Yesterday’s bargaining session consisted primarily of the Guild making proposals and counterproposals to the company. The major items we brought forward were in the area of pay and pension, and performance of online work in the news and sales and marketing departments. We reluctantly withdrew our proposal to resume accrual of benefits on the defined benefit pension plan. After looking carefully at the funding level of the plan and the existing obligations for current benefits, we concluded that resuming accrual on the plan simply does not look practical at this time. However, we proposed to continue the agreement that places a Guild representative on the pension board and investment committee, and that would require the Times to resume accrual of benefits on the Guild plan if accrual is restored on the unaffiliated plan.
While withdrawing our pension proposal, we put forward a new proposal to increase the company matching 401(k) contribution, and also presented our basic wage proposal. For the 401(k) we proposed increasing the match from 50 cents on the dollar to dollar-for-dollar, up to the first 4 percent of pay, effectively doubling the company contribution. On wages, we proposed 3 percent annual increases over a three-year term (or a total of 9 percent over three years). We calculated that after three years, given the need to make up the significant lost value of the pension, this would place overall compensation just slightly ahead of where it had been prior to the concessions that began in 2009.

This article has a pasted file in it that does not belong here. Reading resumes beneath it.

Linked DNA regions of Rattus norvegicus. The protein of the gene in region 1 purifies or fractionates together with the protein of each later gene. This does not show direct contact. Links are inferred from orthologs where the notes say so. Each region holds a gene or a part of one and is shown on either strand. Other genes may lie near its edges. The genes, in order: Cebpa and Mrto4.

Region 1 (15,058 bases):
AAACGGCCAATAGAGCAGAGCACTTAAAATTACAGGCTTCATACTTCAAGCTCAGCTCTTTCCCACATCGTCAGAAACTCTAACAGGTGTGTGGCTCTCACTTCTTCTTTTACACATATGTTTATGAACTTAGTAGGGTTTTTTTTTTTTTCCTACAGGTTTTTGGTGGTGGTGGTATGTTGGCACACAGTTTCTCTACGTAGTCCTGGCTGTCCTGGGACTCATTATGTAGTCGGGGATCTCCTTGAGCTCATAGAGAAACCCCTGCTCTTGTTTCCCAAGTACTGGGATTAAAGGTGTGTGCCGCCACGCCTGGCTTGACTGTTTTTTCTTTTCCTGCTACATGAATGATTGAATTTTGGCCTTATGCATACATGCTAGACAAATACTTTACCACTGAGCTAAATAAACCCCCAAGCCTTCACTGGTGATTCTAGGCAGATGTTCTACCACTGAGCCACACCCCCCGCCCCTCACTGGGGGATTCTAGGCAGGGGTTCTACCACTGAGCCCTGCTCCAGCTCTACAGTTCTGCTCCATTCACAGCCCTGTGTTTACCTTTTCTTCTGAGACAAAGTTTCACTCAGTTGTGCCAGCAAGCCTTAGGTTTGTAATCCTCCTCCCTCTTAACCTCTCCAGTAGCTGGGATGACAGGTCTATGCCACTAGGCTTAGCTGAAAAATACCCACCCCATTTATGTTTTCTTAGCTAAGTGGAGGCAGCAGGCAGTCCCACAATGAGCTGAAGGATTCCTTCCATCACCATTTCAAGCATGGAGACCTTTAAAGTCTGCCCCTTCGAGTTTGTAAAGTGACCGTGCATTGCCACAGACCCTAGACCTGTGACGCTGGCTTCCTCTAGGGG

We also attempted to address the company’s ostensible concerns about giving Guild members more online work, by offering a counterproposal that would extend agreements that prevent the Guild from claiming jurisdiction over such work. The natural evolution of the newspaper business argues for adding more online work to the jobs of current Guild members, in order to build on their existing skills, experience, and customer relationships. We think it would be enormously counterproductive, and even self-destructive, for the company to refuse to assign increasing amounts of online work to Guild members. While we would welcome having online work within the Guild’s jurisdiction, and don’t understand the company’s objections to expanding the scope of the bargaining unit, we are willing to make an extended commitment to leaving online assignments at the company’s discretion, because we feel the work can and will flow naturally to Guild members. However, because the Times continues to want to maintain a jurisdictional “wall” around online work, our counterproposal would keep in place the existing protections that prevent unaffiliated online staff from doing traditional Guild work.
Additionally, we proposed our own updated list of excluded positions and a quarterly rather than half-yearly transit subsidy. On expenses, we withdrew our proposal for full compensation for parking at the Denny location, and proposed instead to guarantee the current practice of compensation for 50 percent of cost.
We had some additional discussion with the company team about the needs, goals, and timetables surrounding their very aggressive cost-cutting plan for the Home Delivery department, but we did not make any counterproposal.
Present for the Guild: Ralph Erickson, Karl Neice, Phil Kearney, Darryl Sclater, Darren Carroll.
Present for the Times: Mike Shepard, Martin Hammond, Valerie Inforzato, Leon Espinoza, Mike Sheehan, Rob Petersen.
The Guild's next meeting with the company will be Tuesday, Mar. 19.
If you have any questions, comments, or concerns, please email Administrative Officer Darryl Sclater at email@example.com, call the Guild office at 206-328-1190, or contact one of the Guild bargaining committee members.